China Leveling Mountains, Creating New Environmental Issues

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China has some of the most abysmal pollution records for a developed nation in the world. For example, only three out of 74 major Chinese cities met the national standards for air quality in 2013. Almost one-fifth of Chinese farmland is polluted, along with three-fifths of Chinese groundwater, as reported in April by an official government study. By U.S. standards, between April 2008 and March 2014 Beijing had just 25 days of “good” air quality. With lack of regulations and plenty of economic incentive, Chinese business is not exactly slowing down for environmental concerns. The newest disaster China is creating for itself is leveling mountains on an “unprecedented” scale, a huge environmental issue whose ultimate consequences are yet unknown.

Chang’an University researchers reported that dozens of mountains have already been leveled in China, causing immediate environmental issues such as water and air pollution, flooding and soil erosion. “There are no guidelines,” said a professor at Chang’an University. This large scale mountain leveling work is largely new and experimental, as similar projects usually have only been undertaken by strip mining, most often in the U.S.

Approximately one-fifth of China’s population, the most populous nation on earth, lives in mountainous areas. Chinese cities are often densely populated as many of them are located in relatively flat valleys, limiting the potential expansion of a given city. One of the largest ongoing mountain-bulldozing projects is occurring in the city of Yan’an, in which mountains are being leveled and valleys raised in an effort to double the city’s area, creating 78.5 square kilometers of ground flat enough for development.

Is this ground safe enough for building? The Yan’an project is being undertaken in an area comprised of thick deposits of wind-blown silt. This soil is very soft and can collapse when wet. Many of these land-creation projects are being funded with public money, but many experts warn that development on this artificial land could result in structural damage, along with creating major environmental concerns. Leveling mountains and filling valleys, experts say, could be irrevocably detrimental to watersheds and ecosystems.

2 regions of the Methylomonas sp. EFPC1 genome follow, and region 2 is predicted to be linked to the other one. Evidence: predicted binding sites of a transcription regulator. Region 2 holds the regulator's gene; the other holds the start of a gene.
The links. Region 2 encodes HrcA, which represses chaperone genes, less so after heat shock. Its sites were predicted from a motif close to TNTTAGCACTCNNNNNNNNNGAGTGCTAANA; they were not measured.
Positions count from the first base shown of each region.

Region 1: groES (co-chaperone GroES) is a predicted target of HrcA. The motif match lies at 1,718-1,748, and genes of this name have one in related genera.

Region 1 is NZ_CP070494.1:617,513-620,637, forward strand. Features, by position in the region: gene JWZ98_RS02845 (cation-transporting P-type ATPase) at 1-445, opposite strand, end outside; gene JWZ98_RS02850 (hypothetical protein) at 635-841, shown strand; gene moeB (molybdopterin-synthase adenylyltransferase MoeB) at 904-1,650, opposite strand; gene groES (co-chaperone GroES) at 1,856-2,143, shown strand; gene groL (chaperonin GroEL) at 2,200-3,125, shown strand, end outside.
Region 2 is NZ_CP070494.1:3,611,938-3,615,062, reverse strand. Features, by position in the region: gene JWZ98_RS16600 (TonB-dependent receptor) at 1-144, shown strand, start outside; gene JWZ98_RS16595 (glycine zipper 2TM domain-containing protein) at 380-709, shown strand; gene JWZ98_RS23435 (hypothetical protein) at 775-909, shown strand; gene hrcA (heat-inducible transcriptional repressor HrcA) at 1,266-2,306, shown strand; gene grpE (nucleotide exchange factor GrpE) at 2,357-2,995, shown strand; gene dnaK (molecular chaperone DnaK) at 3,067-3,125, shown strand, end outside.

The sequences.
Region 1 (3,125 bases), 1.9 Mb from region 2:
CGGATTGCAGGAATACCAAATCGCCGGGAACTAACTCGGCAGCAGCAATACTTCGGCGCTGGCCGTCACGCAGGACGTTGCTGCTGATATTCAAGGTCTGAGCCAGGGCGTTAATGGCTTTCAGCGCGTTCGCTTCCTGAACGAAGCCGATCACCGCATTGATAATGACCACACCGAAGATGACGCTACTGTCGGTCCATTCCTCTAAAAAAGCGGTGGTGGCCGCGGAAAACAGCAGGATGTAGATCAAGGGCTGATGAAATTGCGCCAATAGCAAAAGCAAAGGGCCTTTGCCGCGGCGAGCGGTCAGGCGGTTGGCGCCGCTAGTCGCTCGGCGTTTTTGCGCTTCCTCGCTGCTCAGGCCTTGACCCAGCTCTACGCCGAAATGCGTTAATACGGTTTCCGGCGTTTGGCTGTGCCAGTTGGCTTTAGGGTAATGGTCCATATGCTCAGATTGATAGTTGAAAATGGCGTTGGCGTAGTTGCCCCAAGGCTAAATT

Already these projects have caused air and water pollution, by ejecting dust particles in the atmosphere and polluting waterways and groundwater. They have caused soil erosion which has induced landslides and flooding, notably in the city of Shiyan, which is near to the headwaters of the South-North Water Transfer Project. The Chinese government has provided funds to local universities and institutes to research and oversee these projects, however the research goes largely undistributed to groups overseeing other projects or to international experts with practical experience and insight.

The ongoing project of changing hills to plains is costing an estimated $16 billion, which could take years to pay itself off with development revenue. Unfortunately, this leveling of mountains seems to be just another addition to the plethora of environmental issues China is or probably will soon be facing, a disaster of its own creation. Already China is suffering economic damages possibly from its environmental crises. The Center for China and Globalization, based in Beijing, found in a survey that almost 70 percent of Chinese emigrants cited pollution as one of the largest reasons for leaving China. Other surveys show similar results for foreigners hesitant to visit or stay long in China due to health-affecting environmental pollution.

By Jesse Eells-Adams

Sources:
BBC News
Nature
Sydney Morning Herald
USA Today

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